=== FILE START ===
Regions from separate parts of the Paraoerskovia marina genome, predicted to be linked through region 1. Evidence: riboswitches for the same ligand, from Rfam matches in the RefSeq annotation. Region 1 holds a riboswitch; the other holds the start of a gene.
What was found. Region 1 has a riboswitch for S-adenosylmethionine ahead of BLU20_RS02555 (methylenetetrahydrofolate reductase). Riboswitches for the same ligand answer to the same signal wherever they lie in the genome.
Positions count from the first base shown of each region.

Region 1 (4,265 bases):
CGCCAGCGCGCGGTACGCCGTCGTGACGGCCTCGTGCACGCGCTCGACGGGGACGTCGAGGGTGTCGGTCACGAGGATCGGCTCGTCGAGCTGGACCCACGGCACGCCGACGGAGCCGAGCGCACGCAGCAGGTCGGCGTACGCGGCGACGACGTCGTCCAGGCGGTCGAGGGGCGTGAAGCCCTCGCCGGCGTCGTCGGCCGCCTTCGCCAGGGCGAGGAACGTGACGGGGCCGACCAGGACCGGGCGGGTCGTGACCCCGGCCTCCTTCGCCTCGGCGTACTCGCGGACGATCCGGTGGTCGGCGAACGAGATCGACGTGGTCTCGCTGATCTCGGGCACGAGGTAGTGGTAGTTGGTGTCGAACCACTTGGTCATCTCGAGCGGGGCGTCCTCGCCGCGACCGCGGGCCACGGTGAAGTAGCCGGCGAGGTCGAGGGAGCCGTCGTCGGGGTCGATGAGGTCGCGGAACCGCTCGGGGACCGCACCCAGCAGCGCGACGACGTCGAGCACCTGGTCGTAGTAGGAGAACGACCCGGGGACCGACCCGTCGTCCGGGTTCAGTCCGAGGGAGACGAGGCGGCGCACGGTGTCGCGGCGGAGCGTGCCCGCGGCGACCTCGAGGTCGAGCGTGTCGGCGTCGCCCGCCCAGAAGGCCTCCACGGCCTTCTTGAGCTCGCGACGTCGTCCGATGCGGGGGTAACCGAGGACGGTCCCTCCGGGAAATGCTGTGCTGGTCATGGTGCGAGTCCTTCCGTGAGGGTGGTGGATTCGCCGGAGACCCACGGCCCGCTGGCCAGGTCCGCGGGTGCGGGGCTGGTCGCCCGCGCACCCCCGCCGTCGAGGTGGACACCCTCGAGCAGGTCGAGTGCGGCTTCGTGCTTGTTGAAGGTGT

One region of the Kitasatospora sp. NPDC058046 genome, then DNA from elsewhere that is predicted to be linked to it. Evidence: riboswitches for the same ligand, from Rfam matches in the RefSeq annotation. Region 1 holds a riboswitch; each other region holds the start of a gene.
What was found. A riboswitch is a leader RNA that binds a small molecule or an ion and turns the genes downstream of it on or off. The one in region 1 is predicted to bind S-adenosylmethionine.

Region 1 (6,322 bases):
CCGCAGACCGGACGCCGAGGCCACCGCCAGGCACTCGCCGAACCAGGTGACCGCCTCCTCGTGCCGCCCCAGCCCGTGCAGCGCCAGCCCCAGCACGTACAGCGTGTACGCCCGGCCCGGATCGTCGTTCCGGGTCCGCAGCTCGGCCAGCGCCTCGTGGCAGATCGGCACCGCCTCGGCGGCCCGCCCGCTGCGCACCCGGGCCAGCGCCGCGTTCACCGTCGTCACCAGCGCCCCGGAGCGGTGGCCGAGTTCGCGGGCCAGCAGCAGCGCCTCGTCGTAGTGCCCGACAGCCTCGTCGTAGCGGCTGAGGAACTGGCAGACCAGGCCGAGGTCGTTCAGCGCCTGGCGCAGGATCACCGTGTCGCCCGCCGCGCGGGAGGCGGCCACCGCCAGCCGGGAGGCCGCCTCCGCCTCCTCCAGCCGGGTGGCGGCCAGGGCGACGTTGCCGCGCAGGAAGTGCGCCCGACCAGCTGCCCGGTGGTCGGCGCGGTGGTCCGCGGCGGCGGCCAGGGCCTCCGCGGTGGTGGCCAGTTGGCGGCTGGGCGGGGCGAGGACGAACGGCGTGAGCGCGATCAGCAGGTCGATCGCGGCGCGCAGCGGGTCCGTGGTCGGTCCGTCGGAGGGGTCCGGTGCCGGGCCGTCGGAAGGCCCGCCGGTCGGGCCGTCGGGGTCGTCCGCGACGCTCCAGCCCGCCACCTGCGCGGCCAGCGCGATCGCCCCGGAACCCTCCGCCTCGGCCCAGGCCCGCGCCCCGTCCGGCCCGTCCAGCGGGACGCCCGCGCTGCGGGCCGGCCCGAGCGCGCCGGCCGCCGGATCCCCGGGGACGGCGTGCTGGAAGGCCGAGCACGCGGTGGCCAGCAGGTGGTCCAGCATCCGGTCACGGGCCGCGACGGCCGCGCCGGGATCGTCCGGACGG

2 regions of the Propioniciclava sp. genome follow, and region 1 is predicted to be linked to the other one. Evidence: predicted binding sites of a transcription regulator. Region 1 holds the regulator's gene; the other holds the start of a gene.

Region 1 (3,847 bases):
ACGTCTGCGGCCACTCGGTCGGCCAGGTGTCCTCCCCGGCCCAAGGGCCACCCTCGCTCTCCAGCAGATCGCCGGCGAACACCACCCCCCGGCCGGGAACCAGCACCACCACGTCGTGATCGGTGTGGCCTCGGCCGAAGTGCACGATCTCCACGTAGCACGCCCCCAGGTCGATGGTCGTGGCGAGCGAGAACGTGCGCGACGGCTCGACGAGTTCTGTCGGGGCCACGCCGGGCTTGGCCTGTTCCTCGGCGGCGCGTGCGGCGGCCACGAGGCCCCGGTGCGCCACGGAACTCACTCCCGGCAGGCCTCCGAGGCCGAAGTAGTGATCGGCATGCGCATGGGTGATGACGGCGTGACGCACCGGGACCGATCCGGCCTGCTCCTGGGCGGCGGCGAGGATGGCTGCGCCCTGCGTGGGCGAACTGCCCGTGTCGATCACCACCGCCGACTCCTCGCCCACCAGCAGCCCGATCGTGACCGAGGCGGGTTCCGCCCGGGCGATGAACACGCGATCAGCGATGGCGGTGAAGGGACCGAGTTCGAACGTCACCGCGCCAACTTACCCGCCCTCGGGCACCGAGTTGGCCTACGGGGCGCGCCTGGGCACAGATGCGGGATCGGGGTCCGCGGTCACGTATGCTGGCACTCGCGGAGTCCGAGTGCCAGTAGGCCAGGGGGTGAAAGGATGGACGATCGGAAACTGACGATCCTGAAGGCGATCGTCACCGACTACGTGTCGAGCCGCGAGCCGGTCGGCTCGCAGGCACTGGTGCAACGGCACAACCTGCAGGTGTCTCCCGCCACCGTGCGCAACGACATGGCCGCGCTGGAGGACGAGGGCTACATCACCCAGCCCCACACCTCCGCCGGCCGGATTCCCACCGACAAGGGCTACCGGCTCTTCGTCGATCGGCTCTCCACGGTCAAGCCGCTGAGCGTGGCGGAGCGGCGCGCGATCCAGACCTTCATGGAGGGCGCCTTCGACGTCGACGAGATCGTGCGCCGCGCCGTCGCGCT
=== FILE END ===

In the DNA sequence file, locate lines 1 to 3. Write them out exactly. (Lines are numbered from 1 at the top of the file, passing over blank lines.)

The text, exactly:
Regions from separate parts of the Paraoerskovia marina genome, predicted to be linked through region 1. Evidence: riboswitches for the same ligand, from Rfam matches in the RefSeq annotation. Region 1 holds a riboswitch; the other holds the start of a gene.
What was found. Region 1 has a riboswitch for S-adenosylmethionine ahead of BLU20_RS02555 (methylenetetrahydrofolate reductase). Riboswitches for the same ligand answer to the same signal wherever they lie in the genome.
Positions count from the first base shown of each region.